Her world becomes defined by the men around her and there is a feeling that, Paula, a woman whose fate, like Charlos fist, was always coming for her and her options for avoiding it were limited.
It was always coming. Before that night; before we got married; before we met. That was Charlo.
Doyle’s use of language in the book pierces right to the heart of the situation. Sentences are short, dripping with vernacular and always to the point. There is no authorial voice to distance us from what is happening, there is just Paula.
Just this once. I’ll start again. I’ll pour the rest down the sink. I will….I’m in control. I’m crying. I’m shaking….Stop, calm down. You’ll drop the bottle. I’m blocking the light. Done it. Open. The bottle the bottle. I close over the door. I can’t be seen. Off with the top. Up to my mouth. Head back, down. I hate it I love it I hate it I love it I hate it I love it I love it I love it. I’m younger. I’m fit. I’m slim and warm. No more pain.
Doyle is also smart enough to keep the details of the abuse subtle until one devastating chapter. It is as if Paula hasn’t wanted to face it, but it all comes out in one frightening torrent. It’s a difficult chapter to read, it’s more frightening than most ‘horror’ books because this is what one human being can inflict on another. Another he claims to love. What Doyle captures best in this chapter is not the beatings and the abuse themselves, but the dread of them. The constant terrifying dread of violence that Paula lives with for seventeen years with no knowledge of what will set it off.
I was always to blame. I should have kept my mouth shut. But that didn’t work either. I could provoke him that way as well. Not talking. Talking. Looking at him. Not looking at him. Looking at him that way. Not looking at him that way. Looking and talking. Sitting, standing. Being in the room. Being.
For all its harrowing intensity, “The Woman Who Walked Into Doors” is a pleasure to read. It’s beautifully written, sympathetic and skilfully narrated. Doyle does not depict Paula as some perfect saintly woman. She hits her kids. She’s an alcoholic and some of her failures are her own fault, yet she always tries to do her best, and as a character she commands a certain grudging respect from the reader.
I never gave up. I always got up off the floor. I always borrowed a tenner till Thursday. There were always Christmas presents, birthday presents. They always had a Christmas tree. There was always some sort of food. I got between them and him. I guarded the fridge. I made ends meet.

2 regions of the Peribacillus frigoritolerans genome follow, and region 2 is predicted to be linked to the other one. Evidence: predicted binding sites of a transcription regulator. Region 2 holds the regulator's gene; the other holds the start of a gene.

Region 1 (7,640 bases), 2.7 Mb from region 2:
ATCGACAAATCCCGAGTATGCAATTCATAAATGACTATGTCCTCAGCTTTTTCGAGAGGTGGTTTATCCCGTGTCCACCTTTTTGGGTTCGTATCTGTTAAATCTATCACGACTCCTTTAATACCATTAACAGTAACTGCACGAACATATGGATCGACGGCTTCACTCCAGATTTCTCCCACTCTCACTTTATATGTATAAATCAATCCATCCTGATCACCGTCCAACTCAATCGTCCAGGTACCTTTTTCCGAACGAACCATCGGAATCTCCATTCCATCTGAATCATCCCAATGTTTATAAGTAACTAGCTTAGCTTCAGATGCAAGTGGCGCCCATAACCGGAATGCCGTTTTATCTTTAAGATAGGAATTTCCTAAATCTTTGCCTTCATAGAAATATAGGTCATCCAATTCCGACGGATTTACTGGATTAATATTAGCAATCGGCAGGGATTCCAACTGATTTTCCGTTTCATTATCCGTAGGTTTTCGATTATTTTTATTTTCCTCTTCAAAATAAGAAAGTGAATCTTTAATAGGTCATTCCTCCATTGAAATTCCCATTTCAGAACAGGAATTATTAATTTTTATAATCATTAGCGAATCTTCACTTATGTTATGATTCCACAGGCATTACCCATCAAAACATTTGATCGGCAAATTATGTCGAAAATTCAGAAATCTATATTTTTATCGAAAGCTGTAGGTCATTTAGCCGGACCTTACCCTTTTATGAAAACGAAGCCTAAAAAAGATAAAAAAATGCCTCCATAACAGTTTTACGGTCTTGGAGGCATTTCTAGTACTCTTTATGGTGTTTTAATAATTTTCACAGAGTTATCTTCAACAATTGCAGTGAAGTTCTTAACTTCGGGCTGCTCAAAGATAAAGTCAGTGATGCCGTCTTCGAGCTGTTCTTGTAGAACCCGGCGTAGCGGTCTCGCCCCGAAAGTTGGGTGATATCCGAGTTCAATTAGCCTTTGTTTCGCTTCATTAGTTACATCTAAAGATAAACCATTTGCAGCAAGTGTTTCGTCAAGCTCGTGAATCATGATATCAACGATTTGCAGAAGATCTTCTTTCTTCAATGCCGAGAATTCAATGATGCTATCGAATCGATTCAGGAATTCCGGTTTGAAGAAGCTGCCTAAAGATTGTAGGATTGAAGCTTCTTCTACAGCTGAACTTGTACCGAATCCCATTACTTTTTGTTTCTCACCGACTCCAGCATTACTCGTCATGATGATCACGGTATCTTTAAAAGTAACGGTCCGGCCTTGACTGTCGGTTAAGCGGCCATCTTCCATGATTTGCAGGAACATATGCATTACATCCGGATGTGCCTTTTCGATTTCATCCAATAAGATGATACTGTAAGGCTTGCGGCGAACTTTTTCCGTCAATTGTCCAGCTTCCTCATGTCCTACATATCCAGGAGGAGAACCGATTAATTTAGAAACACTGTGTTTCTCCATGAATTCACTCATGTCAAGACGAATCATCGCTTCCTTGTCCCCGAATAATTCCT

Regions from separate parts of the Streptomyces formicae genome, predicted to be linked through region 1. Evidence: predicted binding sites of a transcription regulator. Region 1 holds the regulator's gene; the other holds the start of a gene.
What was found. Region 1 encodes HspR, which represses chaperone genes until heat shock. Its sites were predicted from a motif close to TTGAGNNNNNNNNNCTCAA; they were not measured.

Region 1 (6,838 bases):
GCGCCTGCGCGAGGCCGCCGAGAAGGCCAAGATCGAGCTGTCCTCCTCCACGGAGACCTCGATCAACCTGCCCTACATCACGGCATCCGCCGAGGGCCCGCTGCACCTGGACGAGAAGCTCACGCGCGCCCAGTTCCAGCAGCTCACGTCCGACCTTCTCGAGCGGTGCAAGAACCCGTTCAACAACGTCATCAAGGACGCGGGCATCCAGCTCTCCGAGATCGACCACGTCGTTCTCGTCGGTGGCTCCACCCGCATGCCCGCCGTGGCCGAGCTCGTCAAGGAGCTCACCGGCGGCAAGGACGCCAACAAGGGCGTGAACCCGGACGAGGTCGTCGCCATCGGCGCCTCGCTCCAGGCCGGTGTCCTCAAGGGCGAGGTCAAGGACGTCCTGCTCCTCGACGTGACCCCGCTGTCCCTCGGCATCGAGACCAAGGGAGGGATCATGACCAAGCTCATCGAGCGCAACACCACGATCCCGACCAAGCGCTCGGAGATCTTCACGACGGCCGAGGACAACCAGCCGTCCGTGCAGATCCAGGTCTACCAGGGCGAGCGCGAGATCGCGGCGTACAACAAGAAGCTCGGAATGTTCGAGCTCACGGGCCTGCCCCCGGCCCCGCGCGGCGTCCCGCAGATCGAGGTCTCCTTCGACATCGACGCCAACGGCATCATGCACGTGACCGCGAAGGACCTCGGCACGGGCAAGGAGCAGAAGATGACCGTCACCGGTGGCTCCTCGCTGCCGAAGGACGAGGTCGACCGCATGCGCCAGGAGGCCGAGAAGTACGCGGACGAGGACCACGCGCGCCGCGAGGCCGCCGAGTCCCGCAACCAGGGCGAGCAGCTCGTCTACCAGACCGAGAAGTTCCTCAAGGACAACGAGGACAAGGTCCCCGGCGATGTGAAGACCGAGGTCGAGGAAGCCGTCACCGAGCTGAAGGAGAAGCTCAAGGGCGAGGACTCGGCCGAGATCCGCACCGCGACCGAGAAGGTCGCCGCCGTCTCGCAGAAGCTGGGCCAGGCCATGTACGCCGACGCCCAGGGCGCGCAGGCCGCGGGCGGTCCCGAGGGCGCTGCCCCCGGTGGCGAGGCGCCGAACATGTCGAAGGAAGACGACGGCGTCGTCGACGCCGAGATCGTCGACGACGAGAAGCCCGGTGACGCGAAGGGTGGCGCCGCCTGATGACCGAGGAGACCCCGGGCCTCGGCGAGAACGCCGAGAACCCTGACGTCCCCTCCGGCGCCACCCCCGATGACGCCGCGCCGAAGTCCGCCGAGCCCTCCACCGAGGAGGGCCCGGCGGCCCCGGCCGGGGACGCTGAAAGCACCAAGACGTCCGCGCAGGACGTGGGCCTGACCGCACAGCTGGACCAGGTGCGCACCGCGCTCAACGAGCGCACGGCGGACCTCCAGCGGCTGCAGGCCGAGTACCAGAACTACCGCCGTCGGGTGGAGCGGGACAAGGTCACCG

I never gave up. I’m here.
I picked myself up. I washed the blood off my face. I put on the kettle.
Doyle’s trademark chatty vernacular and magical storytelling are used to great effect in this book because his down-to-earth style makes the devastation of Paula’s life all the more wrenching. He writes about this woman’s experience with a rare perception and compassion with a frankness that is both shocking and recognisable – laying bare a wretched marriage that must mirror thousands of wretched marriages that are rarely acknowledged.
He loved me and he beat me. I loved him and I took it. It’s a simple as that, and as stupid and complicated. It’s terrible.
For all the pain in the book, Doyle finishes on a note of optimism, He gives us a glimmer of hope and reminds us of the strength that Paula doesn’t realise she has. He allows her heroine status for a moment, but trusts his reader to know that a change has been made, but a life has not been changed. The reality of Paula still exists; she is an alcoholic, scrapping by, worrying about her drug addict son and putting her youngest child to bed too early so she can start drinking. Paula isn’t there yet. She hasn’t made it through just yet, but we can’t underestimate her.
The Woman Who Walked in to Doors is finally, an ode to all those women whose resilience allows them to survive and to carve out a comparatively safe place for themselves and their children as best they can.
That Roddy Doyle gave them such a heartbreakingly honest voice in the character of Paula Spencer is impressive. Actually, impressive doesn’t do it justice. I know Paula is going to stay with me for a long, long time.